My favorite theatrical experience this week was watching my daughter Olivia play Clotho the spinner, eldest of the Fates, in her class play about Sisyphus. I also enjoyed seeing Sir Kenneth Branagh as Macbeth.
This production of Macbeth represents Branagh’s New York debut and the twenty-fifth production of Shakespeare with which he’s been involved. He played the Scottish king and also co-directed with Rob Ashford.
The production had been performed in a deconsecrated church in Manchester in summer 2013, and has just come to the Park Avenue Armory for a three-week run.
I won’t gush as much as Ben Brantley in today’s Times, but I enjoyed the show. I was pleased to see Branagh try some new things, though in some ways he’s an odd match for this play’s anti-hero: perhaps our most lucid Shakespearean actor taking on a warrior who follows the daggers in his mind. I only really loved Branagh’s performance for a line and a half, but the spectacle was something to see.
When I got there, the castle just about stole the show. I’d never been to the Park Avenue Armory before. It’s amazing: a massive brick building squatting along Park between 66th and 67th with Tiffany interiors, it once housed the 7th New York militia and has in the past decade been reconfigured as a high-rent arts venue. At its center is the old Drill Room, a cavernous 55,000-square foot space temporarily reconfigured as blasted heath, pseudo-Stonehenge, and muddy stage. Waiting in the dark for the show to begin, I wondered what the space would have looked like empty, or back in its day, filled with soldiers. The audience sat on uncomfortable benches perched steeply on either side of a narrow sand-filled pit of a stage, like spectators at a tennis match. At the open end, which we walked past to take our seats, was a Stonehenge-like array of monoliths, over 20’ high. On the far end was a chancel structure and a collection of burning candles, with a balcony on top, on which Lady Macbeth later washed her hands. Most of the action took place down in the sand. During the opening battle against the rebel forces, which was staged at length though it’s not in the play, rain poured onto the stage. Mud stained the hem of Lady Macbeth’s gown when she arrived a few scenes later.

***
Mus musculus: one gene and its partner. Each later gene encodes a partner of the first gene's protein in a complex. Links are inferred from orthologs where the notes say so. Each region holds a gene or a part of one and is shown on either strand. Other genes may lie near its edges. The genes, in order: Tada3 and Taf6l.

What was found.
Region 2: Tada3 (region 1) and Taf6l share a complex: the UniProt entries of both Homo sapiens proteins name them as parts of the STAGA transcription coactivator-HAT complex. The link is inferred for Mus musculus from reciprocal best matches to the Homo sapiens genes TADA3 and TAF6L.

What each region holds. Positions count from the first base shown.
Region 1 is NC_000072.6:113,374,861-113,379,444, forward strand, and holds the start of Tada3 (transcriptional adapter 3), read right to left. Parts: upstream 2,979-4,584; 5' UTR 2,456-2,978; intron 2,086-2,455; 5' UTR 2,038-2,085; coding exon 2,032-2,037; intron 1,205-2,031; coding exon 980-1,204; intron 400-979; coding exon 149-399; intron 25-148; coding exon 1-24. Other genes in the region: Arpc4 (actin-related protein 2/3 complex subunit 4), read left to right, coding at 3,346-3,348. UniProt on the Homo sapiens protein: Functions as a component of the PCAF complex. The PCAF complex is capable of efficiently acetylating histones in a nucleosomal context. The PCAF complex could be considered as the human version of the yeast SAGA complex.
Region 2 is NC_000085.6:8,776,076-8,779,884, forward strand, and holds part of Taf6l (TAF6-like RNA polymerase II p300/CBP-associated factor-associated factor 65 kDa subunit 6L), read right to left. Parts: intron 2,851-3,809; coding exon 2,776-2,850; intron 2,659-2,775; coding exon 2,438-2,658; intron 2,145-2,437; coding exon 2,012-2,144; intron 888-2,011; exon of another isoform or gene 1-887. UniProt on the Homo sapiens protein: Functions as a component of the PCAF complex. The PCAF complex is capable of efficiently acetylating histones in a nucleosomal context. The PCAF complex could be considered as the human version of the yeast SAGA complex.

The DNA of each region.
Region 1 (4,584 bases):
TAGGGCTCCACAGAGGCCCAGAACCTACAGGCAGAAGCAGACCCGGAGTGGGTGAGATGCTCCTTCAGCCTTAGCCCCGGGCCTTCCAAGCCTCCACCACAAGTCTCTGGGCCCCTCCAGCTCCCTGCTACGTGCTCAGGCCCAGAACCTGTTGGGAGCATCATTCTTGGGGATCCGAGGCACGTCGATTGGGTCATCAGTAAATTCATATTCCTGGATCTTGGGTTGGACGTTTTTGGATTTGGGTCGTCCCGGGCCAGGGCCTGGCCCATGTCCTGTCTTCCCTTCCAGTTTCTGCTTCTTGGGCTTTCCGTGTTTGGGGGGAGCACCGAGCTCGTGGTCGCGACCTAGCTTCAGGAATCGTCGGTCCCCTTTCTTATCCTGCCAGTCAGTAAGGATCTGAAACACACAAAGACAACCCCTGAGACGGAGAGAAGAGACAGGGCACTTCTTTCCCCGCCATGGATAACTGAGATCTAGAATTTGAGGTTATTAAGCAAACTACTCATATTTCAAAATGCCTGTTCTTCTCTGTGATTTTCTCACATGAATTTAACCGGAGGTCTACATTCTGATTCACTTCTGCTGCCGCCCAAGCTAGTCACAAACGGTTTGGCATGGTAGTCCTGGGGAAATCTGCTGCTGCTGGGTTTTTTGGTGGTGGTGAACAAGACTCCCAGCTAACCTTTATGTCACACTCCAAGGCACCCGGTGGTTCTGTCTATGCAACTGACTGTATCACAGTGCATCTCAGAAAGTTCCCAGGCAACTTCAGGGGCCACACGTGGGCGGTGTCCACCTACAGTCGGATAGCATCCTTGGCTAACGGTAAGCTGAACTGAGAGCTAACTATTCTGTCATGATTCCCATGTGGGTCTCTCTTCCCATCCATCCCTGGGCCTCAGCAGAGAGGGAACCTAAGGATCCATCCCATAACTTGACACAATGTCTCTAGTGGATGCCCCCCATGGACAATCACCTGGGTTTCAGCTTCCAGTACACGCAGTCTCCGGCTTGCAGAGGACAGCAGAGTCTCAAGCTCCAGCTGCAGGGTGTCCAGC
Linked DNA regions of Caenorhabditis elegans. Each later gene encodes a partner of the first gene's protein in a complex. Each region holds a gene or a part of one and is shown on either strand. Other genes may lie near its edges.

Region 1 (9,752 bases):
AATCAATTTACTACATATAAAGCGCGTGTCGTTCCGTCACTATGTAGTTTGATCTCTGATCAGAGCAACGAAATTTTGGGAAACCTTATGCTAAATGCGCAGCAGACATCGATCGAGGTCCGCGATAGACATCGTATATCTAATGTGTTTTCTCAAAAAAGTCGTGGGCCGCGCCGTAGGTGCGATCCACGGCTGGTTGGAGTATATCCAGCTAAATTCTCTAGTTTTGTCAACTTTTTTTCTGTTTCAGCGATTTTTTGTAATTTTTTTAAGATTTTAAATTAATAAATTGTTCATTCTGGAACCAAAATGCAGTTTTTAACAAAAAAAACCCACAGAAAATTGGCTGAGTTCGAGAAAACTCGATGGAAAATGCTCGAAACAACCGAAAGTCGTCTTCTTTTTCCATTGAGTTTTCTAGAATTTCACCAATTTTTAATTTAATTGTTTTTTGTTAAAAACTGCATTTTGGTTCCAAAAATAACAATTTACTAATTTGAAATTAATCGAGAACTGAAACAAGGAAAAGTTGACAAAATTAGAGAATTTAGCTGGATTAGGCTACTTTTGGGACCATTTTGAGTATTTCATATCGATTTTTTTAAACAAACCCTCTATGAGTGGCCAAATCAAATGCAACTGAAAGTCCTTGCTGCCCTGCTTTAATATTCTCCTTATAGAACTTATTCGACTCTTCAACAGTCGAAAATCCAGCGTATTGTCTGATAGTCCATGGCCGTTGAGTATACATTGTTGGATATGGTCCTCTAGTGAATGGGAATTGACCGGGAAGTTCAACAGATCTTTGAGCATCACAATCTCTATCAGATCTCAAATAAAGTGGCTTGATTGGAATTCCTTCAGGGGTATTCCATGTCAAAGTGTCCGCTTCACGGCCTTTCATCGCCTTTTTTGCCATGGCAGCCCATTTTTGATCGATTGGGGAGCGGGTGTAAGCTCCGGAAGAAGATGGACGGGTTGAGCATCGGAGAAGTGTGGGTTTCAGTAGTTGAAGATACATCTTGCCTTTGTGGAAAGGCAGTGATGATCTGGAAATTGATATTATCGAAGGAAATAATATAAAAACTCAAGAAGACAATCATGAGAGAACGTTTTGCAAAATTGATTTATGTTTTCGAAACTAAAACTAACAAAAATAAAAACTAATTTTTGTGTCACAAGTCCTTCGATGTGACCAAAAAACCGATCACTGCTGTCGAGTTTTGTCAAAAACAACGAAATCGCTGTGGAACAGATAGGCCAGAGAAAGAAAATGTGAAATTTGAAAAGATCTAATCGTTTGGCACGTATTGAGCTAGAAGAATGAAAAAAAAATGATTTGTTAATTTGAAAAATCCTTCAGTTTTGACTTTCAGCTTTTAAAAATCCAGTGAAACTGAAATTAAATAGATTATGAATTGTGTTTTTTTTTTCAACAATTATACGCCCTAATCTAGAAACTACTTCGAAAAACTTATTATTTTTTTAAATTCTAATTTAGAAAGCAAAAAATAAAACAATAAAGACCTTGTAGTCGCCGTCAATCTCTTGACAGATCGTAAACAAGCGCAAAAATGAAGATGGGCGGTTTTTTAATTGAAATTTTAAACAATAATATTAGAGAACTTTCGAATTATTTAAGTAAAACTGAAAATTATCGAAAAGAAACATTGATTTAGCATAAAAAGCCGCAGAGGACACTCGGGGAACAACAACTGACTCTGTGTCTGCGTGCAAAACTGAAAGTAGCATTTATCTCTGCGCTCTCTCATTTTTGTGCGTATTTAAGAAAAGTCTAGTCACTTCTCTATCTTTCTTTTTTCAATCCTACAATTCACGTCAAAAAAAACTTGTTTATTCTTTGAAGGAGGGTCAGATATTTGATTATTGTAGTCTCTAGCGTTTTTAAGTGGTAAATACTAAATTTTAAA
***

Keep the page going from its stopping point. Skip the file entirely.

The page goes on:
In a slightly Game-of-Thrones touch, all the audience members were assigned clans. We gathered together before entering the Drill Room and walked to our seats as a group. I was assigned to Macduff, which I had not thought was a clan name, since he’s thane of Fife. We assembled at 6:10, were guided downstairs and together cried our choral response to the bell that summoned us to enter: “Lay on, Macduff!” It’s Macbeth’s line in the play, but it was good fun.